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J Exp Bot. 2011 Jun;62(10):3263-71. doi: 10.1093/jxb/err099. Epub 2011 Apr 22.

Meeting the challenge of food and energy security.

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  • 1Department of Plant and Invertebrate Ecology, Centre for Bioenergy and Climate Change, Rothamsted Research, Harpenden, Herts AL5 2JQ, UK. angela.karp@bbsrc.ac.uk

Abstract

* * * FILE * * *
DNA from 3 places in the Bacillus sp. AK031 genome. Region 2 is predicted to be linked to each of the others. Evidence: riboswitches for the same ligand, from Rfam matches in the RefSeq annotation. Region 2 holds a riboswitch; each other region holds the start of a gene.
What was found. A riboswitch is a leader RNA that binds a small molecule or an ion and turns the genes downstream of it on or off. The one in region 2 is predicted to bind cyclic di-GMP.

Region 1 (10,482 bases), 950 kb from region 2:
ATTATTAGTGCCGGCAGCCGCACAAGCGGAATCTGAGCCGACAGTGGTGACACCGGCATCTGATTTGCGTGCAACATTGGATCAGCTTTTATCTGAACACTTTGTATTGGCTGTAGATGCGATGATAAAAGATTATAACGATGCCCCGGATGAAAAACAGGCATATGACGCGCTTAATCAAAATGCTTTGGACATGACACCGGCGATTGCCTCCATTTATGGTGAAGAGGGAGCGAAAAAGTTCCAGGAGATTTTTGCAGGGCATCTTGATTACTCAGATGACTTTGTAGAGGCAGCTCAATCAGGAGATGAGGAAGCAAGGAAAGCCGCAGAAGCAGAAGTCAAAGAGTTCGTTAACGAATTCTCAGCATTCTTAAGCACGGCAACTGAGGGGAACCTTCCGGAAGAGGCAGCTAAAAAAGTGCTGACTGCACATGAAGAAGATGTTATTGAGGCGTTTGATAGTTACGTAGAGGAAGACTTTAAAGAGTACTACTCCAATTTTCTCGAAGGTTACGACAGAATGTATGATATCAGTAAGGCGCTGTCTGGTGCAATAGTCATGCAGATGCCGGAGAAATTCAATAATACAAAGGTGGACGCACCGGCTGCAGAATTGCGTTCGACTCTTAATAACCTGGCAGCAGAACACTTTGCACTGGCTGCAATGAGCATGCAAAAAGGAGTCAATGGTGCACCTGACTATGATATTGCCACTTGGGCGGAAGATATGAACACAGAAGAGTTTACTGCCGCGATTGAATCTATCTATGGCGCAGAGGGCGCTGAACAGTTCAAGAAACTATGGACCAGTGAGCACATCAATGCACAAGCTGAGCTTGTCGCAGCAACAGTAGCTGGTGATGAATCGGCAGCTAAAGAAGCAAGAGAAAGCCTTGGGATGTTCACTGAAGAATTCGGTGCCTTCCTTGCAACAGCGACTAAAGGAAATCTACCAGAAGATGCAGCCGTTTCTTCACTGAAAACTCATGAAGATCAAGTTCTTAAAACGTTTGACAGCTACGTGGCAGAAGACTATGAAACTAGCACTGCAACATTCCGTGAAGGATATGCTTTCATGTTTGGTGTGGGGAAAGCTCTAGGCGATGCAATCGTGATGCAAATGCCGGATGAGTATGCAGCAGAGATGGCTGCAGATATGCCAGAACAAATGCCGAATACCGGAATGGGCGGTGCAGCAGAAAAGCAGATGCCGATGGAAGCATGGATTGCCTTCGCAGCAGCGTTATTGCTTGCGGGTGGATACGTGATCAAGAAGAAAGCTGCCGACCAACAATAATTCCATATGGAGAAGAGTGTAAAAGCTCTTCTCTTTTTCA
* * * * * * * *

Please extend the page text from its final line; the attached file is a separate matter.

Growing crops for bioenergy or biofuels is increasingly viewed as conflicting with food production. However, energy use continues to rise and food production requires fuel inputs, which have increased with intensification. Focussing on the question of food or fuel is thus not helpful. The bigger, more pertinent, challenge is how the increasing demands for food and energy can be met in the future, particularly when water and land availability will be limited. Energy crop production systems differ greatly in environmental impact. The use of high-input food crops for liquid transport fuels (first-generation biofuels) needs to be phased out and replaced by the use of crop residues and low-input perennial crops (second/advanced-generation biofuels) with multiple environmental benefits. More research effort is needed to improve yields of biomass crops grown on lower grade land, and maximum value should be extracted through the exploitation of co-products and integrated biorefinery systems. Policy must continually emphasize the changes needed and tie incentives to improved greenhous gas reduction and environmental performance of biofuels.

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